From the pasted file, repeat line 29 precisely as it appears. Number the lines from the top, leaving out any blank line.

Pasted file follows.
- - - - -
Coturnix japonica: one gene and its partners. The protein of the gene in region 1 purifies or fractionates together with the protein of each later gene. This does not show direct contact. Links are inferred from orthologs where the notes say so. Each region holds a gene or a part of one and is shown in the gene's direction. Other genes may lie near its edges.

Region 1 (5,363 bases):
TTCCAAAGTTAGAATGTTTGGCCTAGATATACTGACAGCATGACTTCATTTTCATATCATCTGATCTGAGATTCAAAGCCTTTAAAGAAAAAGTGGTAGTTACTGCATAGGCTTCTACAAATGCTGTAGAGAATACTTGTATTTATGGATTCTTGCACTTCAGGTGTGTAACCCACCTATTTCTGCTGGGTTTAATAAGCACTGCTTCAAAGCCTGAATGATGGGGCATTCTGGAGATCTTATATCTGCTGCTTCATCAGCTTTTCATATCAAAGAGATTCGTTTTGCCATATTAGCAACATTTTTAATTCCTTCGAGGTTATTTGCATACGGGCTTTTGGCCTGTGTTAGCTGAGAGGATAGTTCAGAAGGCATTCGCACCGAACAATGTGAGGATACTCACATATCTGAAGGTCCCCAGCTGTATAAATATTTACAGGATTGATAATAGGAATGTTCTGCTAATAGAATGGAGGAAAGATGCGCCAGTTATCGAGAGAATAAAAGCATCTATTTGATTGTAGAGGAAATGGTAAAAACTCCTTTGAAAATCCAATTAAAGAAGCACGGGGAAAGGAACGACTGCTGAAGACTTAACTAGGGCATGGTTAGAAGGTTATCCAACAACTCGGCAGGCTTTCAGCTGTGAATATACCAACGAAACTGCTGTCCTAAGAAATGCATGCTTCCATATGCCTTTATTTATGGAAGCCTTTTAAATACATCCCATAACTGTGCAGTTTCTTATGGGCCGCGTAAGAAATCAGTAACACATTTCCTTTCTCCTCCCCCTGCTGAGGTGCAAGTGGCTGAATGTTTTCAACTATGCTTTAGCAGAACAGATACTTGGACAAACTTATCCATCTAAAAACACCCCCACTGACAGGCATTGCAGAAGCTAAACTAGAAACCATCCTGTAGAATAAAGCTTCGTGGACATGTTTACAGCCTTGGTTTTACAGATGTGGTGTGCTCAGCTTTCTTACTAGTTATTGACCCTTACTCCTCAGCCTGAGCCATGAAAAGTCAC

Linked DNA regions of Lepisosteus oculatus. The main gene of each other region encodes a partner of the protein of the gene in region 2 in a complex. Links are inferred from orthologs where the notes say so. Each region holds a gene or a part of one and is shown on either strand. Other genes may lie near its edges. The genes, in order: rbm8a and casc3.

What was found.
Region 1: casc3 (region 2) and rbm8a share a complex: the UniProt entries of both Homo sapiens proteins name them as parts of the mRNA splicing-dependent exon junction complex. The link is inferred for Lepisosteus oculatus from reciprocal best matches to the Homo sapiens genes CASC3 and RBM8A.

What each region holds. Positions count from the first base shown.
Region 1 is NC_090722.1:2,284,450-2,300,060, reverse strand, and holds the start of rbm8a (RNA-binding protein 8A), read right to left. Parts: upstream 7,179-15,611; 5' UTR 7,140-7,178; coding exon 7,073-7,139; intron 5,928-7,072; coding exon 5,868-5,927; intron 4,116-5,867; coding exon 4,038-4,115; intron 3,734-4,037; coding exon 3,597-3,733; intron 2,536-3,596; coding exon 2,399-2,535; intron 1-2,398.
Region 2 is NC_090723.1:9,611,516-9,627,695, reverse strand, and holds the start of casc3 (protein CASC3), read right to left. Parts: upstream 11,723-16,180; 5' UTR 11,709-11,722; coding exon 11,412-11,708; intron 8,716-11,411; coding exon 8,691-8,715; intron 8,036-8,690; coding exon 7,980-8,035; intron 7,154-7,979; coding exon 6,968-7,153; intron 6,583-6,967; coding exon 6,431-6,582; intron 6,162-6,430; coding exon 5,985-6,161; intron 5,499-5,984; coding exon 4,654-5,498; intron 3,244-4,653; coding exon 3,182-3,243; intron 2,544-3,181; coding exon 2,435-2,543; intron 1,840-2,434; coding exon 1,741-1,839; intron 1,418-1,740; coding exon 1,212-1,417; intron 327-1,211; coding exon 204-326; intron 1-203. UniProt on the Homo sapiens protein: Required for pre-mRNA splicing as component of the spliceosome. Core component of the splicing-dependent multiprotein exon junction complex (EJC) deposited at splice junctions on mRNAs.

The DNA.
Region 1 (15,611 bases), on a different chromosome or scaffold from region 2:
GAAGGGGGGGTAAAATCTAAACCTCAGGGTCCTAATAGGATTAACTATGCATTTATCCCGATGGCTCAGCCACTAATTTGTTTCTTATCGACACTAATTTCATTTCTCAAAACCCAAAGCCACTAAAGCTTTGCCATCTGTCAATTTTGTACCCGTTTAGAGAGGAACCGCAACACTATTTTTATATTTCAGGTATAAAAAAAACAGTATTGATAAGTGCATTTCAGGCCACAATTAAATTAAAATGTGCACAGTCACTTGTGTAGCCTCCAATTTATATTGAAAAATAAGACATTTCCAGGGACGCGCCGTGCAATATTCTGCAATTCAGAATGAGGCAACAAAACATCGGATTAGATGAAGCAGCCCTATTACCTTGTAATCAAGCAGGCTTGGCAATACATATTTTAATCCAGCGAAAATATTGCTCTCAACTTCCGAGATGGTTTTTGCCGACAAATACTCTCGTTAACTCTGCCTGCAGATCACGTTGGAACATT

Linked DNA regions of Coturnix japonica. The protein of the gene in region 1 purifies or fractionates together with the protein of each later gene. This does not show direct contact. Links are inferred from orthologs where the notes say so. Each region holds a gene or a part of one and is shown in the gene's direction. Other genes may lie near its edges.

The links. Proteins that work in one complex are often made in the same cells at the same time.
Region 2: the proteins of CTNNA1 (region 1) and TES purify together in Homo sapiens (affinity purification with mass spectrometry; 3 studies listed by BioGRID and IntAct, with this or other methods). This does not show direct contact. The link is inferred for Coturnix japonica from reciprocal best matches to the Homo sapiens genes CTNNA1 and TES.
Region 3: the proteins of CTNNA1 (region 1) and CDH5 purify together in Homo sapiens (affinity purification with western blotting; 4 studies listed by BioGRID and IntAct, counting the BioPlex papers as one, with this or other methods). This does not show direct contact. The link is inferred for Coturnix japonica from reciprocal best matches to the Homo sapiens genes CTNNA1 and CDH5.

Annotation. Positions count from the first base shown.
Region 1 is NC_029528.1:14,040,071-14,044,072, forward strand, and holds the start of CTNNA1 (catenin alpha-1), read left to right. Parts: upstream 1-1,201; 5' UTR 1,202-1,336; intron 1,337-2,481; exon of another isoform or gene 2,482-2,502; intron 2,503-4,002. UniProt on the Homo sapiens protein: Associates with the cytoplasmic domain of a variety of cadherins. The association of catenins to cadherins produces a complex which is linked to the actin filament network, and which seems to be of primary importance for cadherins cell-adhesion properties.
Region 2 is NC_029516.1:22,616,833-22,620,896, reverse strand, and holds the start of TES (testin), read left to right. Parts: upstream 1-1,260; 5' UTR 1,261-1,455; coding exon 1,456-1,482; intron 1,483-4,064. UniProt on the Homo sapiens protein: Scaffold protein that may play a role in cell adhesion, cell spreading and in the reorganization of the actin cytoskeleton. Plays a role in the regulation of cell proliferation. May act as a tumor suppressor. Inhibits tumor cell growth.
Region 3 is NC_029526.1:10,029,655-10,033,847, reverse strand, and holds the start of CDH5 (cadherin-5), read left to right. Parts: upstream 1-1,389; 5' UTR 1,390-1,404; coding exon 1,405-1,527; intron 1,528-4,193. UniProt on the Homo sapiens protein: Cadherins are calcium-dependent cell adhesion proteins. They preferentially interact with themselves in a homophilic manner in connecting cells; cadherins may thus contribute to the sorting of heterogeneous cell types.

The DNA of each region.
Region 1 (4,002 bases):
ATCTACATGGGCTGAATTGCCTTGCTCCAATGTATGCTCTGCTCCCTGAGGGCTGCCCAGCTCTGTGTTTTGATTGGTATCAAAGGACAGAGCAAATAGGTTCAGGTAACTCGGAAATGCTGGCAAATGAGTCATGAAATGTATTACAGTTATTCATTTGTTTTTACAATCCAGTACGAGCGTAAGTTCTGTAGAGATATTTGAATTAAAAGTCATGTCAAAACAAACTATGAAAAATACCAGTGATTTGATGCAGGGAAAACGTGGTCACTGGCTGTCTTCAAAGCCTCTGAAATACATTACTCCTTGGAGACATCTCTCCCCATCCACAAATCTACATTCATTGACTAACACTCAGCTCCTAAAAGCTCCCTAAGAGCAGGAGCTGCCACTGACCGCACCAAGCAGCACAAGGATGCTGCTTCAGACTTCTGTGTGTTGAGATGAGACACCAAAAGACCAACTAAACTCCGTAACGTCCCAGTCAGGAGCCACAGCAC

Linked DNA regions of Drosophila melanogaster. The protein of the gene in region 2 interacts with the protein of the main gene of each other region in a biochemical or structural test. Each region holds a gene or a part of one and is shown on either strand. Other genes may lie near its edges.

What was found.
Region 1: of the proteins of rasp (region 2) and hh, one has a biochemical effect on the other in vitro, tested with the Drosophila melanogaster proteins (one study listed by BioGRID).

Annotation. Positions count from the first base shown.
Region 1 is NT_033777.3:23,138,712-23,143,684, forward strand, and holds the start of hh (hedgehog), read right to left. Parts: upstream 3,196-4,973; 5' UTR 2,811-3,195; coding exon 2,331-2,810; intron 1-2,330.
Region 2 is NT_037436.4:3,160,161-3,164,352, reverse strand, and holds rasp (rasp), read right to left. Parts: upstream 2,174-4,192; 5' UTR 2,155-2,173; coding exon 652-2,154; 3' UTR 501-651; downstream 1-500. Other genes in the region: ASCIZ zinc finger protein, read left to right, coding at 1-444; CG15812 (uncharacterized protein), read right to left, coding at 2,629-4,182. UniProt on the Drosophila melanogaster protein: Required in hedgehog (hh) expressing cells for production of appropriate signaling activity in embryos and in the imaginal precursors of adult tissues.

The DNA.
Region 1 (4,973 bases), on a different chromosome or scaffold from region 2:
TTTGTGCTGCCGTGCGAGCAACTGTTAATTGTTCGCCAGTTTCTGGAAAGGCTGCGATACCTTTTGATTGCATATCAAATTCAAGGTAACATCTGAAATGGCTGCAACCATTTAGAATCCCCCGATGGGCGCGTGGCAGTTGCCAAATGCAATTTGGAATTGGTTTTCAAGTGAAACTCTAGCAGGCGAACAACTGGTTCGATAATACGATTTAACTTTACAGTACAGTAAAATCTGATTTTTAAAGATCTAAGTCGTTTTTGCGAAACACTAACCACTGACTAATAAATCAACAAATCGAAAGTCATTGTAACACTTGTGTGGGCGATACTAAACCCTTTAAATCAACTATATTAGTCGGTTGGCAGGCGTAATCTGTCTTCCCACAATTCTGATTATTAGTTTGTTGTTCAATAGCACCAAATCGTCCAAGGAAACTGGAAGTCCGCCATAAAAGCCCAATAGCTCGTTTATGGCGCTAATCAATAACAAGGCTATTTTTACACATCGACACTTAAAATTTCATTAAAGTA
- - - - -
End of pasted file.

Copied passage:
Region 2 is NT_037436.4:3,160,161-3,164,352, reverse strand, and holds rasp (rasp), read right to left. Parts: upstream 2,174-4,192; 5' UTR 2,155-2,173; coding exon 652-2,154; 3' UTR 501-651; downstream 1-500. Other genes in the region: ASCIZ zinc finger protein, read left to right, coding at 1-444; CG15812 (uncharacterized protein), read right to left, coding at 2,629-4,182. UniProt on the Drosophila melanogaster protein: Required in hedgehog (hh) expressing cells for production of appropriate signaling activity in embryos and in the imaginal precursors of adult tissues.